Posts tagged "music"

“Trolls World Tour” delivers a message amidst fun music and animation

April 10th, 2020 Posted by Review 0 thoughts on ““Trolls World Tour” delivers a message amidst fun music and animation”

“Trolls World Tour,” the sequel to the rocking hit kids’ film “Trolls” from DreamWorks, is now available to watch on Amazon Prime Video and other digital platforms in the comfort of your home, skipping its theatrical release due to Covid-19. And parents, this is going to make your life a lot easier for a couple of hours as this newest rendition is just as vibrant and shining as its predecessor. With much-needed messages of acceptance, acknowledgment, and understanding of one another’s differences, it’s a story that will keep the little ones’ attention and older kids alike.


Poppy (Anna Kendrick) and Branch (Justin Timberlake) pick right up where they left off. Poppy is now the queen and Branch wants to tell Poppy how he feels about her, but his plans are thwarted by the eminent arrival of Barb, the Queen of Rock ’n’ Roll who wants to take over the world. Poppy, the Queen of Pop (and all thoughts positive) can’t begin to understand that Barb would see music as anything other than a way to unite others, but as she travels to the other Troll countries including Techno, Country, and Classical (Symphonyville), she learns that Barb’s evil ways may lead to the loss of all types of music.

The focal point of the film is pretty straight-forward and hard to miss as every scene hammers home the concept of tolerance and acceptance of those who appear different. And that’s not a bad thing. From Cooper (Ron Funches) and his need to feel that he’s not alone in this world to Hickory’s (Sam Rockwell) Country Music heart allowing appreciation for other genres, it’s a message you couldn’t miss if you tried. While this certainly is a kids’ movie, there are plenty of adult-only references that will make you laugh out loud. Yes, pop lyrics do “crawl into you head like an ear worm,” history does seem to repeat itself and assistants typically don’t get paid, they only get college credit, are just a few of the fun snippets that only those of us over the age of 25 will understand. Of course, there’s plenty of classic rock and hit pop song medleys that will get your toes tapping, too, bringing back a flood of memories—for those of us who remember the ’70’s and ’80’s.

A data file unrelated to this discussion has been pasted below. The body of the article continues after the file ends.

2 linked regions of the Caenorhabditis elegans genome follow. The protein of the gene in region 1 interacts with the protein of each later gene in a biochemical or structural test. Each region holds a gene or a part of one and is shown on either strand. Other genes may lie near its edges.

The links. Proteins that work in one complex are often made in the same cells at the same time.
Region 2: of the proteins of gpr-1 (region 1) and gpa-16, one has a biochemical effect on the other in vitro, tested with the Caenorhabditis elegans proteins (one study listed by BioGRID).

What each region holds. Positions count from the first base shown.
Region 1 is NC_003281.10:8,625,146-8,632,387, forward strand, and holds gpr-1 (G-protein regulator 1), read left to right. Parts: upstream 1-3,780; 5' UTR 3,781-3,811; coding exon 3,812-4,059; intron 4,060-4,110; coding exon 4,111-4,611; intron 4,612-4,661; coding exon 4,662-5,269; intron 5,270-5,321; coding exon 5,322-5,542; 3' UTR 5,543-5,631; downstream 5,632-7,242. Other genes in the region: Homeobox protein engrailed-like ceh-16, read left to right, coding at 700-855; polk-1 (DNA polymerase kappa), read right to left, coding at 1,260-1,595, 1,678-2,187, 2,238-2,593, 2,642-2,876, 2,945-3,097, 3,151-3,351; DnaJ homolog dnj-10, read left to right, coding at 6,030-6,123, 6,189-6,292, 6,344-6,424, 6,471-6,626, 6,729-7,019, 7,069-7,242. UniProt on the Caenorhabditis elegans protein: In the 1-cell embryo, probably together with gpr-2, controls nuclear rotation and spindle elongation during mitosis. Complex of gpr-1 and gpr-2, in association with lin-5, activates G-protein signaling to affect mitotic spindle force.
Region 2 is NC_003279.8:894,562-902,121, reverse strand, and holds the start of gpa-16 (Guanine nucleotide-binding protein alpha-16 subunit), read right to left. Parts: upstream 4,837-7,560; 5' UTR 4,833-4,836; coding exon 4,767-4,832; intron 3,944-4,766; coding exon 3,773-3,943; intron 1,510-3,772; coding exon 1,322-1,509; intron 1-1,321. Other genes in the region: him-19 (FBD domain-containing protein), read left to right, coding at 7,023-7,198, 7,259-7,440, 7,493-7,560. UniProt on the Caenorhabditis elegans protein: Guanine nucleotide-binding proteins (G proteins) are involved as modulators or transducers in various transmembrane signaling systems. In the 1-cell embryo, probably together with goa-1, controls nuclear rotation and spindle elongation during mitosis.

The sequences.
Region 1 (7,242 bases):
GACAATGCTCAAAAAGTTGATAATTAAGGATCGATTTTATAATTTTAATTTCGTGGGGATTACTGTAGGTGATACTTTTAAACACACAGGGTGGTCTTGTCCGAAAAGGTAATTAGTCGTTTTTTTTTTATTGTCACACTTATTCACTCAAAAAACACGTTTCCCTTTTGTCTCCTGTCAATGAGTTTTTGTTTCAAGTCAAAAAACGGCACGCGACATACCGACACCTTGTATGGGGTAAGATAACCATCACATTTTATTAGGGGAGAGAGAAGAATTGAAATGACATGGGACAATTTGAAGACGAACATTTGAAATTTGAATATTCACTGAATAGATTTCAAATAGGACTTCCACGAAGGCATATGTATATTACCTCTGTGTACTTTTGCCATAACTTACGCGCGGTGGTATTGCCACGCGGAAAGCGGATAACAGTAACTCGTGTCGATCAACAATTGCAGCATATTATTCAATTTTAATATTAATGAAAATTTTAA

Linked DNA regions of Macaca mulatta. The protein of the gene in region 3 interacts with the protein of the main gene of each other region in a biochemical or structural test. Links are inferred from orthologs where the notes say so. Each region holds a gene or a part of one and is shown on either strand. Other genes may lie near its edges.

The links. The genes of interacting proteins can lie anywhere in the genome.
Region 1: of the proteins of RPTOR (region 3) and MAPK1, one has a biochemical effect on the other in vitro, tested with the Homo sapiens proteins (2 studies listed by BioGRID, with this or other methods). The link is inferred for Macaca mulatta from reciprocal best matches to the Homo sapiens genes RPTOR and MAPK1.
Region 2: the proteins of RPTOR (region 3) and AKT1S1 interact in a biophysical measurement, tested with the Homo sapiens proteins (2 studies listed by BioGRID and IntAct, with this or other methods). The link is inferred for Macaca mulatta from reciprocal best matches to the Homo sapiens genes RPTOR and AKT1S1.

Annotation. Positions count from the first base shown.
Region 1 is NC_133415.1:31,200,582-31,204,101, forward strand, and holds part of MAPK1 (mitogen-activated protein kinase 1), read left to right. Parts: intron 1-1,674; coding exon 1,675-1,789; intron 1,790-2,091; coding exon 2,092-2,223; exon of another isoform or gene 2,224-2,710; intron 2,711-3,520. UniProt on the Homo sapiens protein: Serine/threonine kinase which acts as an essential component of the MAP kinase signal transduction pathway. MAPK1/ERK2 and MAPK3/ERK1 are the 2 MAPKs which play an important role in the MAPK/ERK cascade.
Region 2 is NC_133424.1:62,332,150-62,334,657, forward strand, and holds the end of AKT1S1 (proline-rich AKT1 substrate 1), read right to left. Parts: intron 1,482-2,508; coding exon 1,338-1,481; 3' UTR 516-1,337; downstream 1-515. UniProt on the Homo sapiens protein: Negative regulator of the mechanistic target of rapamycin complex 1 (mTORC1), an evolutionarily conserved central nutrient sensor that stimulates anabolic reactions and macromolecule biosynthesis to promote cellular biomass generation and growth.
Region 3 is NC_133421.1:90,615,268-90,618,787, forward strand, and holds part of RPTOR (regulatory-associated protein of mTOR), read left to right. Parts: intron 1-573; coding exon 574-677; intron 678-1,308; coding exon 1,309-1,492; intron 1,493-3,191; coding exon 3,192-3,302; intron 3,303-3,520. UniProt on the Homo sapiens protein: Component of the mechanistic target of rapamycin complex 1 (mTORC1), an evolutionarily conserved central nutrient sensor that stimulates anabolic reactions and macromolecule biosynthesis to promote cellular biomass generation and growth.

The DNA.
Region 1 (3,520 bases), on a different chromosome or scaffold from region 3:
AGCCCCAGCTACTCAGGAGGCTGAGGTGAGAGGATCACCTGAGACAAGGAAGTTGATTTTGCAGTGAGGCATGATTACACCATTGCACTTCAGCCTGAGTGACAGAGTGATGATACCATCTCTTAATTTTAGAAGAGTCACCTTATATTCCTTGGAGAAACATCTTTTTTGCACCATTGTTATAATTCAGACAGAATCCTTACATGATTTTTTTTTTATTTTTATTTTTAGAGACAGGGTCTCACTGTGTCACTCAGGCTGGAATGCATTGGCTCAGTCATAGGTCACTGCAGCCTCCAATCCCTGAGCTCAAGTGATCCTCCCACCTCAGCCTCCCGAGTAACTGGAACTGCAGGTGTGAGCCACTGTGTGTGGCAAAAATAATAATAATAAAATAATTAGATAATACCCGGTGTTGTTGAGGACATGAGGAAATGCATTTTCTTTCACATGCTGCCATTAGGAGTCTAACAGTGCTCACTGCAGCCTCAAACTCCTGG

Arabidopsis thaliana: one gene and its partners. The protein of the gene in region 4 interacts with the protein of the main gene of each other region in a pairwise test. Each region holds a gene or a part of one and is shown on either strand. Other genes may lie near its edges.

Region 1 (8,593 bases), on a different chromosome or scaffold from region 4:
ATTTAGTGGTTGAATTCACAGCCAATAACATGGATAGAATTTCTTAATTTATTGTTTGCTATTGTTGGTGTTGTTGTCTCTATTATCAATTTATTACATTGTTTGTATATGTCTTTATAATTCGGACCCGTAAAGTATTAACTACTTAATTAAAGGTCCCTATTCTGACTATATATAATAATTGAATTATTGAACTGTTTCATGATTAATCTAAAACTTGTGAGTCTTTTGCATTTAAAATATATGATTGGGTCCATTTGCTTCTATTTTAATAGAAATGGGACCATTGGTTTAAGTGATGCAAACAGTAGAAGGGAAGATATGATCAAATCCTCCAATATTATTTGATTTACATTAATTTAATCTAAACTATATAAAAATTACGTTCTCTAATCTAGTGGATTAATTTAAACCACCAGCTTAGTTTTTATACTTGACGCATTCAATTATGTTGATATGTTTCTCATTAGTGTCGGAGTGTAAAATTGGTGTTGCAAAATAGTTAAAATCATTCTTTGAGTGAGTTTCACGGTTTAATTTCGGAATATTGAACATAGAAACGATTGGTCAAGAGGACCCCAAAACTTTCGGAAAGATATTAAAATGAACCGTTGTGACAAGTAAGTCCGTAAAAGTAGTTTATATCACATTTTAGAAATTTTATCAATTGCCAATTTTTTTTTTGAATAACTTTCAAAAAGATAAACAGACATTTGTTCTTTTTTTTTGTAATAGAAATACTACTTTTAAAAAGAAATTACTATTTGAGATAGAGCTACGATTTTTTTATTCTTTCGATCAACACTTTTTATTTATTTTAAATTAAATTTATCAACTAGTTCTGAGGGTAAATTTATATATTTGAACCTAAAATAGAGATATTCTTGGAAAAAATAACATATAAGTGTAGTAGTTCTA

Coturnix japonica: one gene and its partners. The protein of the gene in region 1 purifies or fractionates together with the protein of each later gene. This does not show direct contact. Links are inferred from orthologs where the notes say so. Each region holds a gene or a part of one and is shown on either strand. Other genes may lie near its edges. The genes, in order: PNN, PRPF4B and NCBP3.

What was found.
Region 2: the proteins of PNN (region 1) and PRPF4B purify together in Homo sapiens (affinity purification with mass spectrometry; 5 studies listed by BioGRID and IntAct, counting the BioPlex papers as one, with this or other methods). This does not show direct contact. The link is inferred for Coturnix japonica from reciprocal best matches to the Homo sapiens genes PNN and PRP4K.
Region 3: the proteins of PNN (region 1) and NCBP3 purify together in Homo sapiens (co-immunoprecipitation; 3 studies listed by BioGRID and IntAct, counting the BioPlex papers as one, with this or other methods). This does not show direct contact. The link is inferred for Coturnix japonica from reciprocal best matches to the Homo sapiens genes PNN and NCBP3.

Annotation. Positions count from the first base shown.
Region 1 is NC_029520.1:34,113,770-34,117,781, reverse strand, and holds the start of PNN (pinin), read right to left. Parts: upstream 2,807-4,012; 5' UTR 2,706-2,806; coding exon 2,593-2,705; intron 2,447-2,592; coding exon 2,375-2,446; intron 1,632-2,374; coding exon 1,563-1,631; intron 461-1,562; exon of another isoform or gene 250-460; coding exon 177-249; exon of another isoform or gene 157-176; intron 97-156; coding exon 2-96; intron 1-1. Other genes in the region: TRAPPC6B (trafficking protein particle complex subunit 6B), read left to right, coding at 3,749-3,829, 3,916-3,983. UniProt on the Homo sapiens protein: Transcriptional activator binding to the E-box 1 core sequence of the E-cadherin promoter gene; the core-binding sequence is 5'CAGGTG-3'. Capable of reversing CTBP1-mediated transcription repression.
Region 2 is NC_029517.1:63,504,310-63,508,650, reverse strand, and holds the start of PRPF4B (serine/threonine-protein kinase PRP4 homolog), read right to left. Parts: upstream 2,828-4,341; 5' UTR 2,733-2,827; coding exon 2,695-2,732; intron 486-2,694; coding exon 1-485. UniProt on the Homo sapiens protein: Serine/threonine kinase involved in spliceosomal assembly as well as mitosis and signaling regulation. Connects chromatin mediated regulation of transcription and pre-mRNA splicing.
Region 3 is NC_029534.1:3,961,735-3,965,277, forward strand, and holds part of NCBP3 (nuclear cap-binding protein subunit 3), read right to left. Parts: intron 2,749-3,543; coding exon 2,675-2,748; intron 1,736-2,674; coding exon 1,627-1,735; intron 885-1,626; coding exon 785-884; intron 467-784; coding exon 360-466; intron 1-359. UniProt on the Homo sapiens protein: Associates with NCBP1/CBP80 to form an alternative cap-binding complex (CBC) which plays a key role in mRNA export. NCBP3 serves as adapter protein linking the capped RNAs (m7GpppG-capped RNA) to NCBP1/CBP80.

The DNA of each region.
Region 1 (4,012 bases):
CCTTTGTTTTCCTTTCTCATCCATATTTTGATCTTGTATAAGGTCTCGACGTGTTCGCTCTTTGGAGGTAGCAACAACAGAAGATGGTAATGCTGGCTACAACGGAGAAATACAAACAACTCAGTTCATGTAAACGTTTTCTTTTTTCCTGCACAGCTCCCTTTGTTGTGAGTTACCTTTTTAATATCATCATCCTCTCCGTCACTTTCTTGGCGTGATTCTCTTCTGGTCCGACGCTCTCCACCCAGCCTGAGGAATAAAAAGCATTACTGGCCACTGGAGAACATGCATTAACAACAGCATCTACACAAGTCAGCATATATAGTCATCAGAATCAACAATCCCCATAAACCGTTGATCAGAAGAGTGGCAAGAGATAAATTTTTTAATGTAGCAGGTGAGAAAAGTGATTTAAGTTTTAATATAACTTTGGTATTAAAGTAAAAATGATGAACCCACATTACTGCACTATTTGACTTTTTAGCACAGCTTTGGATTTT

The music is the beat that drives the plot and characters, but the animation in all its vivid glory will keep the younger viewers glued to the screen. The introduction to a variety of types of music such as funk, hip-hop “Hamilton” style, disco, country, and even smooth jazz with all their stereotypes accentuated, give both kids and adults reasons to pay attention in this rather simplistic storyline.

This is Poppy’s coming of age film as she wrestles with her preconceived notions and the pressure of being a good queen for her people. Unsure of what that really means, Poppy, with the help of Branch and Biggie (James Corden), opens her eyes to a new way of seeing and begins to actually listen. Poppy is naive, but that naiveté allows her to see others without prejudice. One of the most poignant lines in the film comes from King Quincy (George Clinton) who reminds Poppy that all Trolls are not the same, but that’s a good thing and should be embraced. Again, messages that are not only appropriate but needed for all age groups.

With music at its core and recognizable hits like Cyndi Lauper’s “Girls Just Wanna Have Fun” changing to “Trolls Just Wanna Have Fun,” “Gangnam Style” by PSY as well as Kelly Clarkson’s “Born to Die” (also voicing the Dolly Parton-looking character Delta Dawn) and “Barracuda” by Heart, there’s also original vibrations going on as well. And when you assemble some of the most talented and varied musical artists such as Timberlake, Mary J. Blige, George Clinton, and classical violinist Gustavo Dudamel among many others, you really do have perfect harmony. As they say in the film, you can’t have harmony with just one.

“Trolls World Tour” is a spirited and lively animated feature that delivers exactly what its precursor “Trolls” did—fun music that gets your toes a tapping, brilliantly rich animation, and positive life lessons. It’s definitely a kids’ movie, but adults can have fun with this one, too.